Sweden Licence Types 

Sweden Administrative & Licence Fees


Online gambling in the Netherlands has gone through a number of changes and iterations, coupled with numerous legal challenges both at a local and EU level. A number of attempts were made to enact the new Remote Gaming Act, but this got stuck in Parliament or at times at the Senate, leading to a situation where online gaming operators are unsure whether to consider Netherlands a grey market or otherwise.

This said, some clarity was provided in 2019 when the Senate passed and thus agreed on the new Remote Gaming Act, effectively making online gambling legal in the Netherlands.  Prior to this Senate clearance, online operators targeting the Netherlands with another EU licence were left in limbo, with legal opinions saying they were authorised to do so by virtue of the EU freedoms, whilst others stating online gambling was illegal in the Netherlands.

Having said so, even though clarity was made on the legality aspect, technically the Dutch authorities still consider it forbidden for any online operator to target the Dutch market directly, by using any symbols or even the Dutch language to make the casino website appealing for Dutch players, unless in possession of a licence issued by the Dutch authorities. This said, to date it is not yet possible to apply and eventually start using a Dutch licence, therefore, this was not entirely good news for the operators.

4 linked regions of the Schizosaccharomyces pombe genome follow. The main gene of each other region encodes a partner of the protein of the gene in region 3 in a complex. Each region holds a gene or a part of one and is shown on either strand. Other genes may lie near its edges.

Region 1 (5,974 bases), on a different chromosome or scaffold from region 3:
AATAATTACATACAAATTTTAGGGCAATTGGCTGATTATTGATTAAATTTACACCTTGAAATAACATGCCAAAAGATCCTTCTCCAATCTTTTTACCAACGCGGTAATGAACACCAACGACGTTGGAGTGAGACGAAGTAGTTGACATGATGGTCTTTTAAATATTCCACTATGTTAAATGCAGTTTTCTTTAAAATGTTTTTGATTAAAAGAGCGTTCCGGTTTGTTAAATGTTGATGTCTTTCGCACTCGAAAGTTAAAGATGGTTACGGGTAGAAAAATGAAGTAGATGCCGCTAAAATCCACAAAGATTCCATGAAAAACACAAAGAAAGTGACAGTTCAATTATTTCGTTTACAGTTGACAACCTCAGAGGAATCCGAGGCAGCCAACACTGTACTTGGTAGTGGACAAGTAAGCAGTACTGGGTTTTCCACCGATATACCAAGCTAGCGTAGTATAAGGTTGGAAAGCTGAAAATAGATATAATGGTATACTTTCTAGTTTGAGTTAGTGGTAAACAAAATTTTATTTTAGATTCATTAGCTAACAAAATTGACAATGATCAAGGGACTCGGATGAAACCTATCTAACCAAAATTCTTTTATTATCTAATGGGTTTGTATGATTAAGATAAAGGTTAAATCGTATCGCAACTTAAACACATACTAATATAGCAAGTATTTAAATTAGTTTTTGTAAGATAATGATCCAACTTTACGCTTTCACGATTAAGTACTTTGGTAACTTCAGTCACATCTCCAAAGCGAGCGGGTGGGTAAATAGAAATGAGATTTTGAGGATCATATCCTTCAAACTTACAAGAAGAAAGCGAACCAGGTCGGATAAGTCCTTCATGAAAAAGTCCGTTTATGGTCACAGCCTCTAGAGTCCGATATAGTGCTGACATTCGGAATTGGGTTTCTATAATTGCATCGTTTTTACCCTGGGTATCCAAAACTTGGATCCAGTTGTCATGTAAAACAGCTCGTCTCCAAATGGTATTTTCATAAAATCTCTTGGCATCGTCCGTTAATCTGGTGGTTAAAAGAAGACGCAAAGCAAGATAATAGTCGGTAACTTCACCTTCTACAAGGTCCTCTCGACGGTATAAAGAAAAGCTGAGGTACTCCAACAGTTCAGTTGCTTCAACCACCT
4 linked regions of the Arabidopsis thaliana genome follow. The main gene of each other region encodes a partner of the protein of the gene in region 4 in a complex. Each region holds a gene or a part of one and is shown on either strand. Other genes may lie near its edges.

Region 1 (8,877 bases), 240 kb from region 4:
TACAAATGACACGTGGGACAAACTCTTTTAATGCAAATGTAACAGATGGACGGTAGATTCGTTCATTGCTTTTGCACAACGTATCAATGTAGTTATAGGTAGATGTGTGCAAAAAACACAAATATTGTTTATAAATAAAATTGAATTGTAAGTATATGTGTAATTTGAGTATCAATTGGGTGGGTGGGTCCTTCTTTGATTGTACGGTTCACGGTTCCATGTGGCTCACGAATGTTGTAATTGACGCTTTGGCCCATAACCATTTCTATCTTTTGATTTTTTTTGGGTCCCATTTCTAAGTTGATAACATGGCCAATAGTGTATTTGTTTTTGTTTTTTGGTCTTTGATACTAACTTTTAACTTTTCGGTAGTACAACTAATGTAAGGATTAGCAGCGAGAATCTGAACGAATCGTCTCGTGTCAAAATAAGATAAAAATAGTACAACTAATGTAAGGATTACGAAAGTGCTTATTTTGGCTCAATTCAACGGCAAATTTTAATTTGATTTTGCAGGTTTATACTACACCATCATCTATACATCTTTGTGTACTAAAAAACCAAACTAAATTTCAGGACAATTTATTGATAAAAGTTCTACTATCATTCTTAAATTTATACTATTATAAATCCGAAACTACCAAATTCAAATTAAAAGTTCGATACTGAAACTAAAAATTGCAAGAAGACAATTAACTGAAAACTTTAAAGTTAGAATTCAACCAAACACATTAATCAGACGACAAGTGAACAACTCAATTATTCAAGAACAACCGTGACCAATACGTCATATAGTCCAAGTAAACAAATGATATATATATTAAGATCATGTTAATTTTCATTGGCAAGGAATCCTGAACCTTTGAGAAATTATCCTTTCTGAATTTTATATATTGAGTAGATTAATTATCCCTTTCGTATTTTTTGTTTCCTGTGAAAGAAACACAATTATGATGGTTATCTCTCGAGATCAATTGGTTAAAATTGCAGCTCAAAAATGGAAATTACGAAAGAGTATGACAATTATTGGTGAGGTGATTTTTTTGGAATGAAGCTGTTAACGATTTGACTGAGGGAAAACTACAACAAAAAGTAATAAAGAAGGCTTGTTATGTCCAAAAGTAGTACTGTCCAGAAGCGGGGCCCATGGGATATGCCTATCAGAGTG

In the meantime, operators looking at generating revenue from the Dutch market will have to wait till at least October 2021 for the Remote Gaming Act to become effective. Even though this wasn’t the original plan of the Dutch authorities, a number of delays lead to October 2021 being the new target month for when the Netherlands will finally join the other fully regulated jurisdictions for online gambling.

In the Netherlands, the body tasked with regulating, issuing the licences and supervising the sector is the Kansspelautoriteit (KSA). The KSA was established in 2012 with the objective to:

  • Protect and inform consumers
  • Prevent illegal and criminal practices
  • Prevent gambling addition

The KSA is governed by an independent board of governors and falls under the Ministry of Justice. Its involvement in advising Government over the years on the drafting of the Wet Koa (the Remote Gambling Act) is considered pivotal for the online gambling industry in the Netherlands.  The new act is expected to enter into force on 1 April 2021, but the Dutch market will only open 6 months later, i.e. in October 2021.  

Netherlands Licence Types 

Netherlands Administrative & Licence Fees


Denmark is considered to be of the most forward looking Northern European countries, and the same can be said for gambling regulations.  In fact Denmark is widely seen as the best regulated jurisdiction amongst the Scandinavian countries, and also amongst the first Northern European countries to liberalize the market.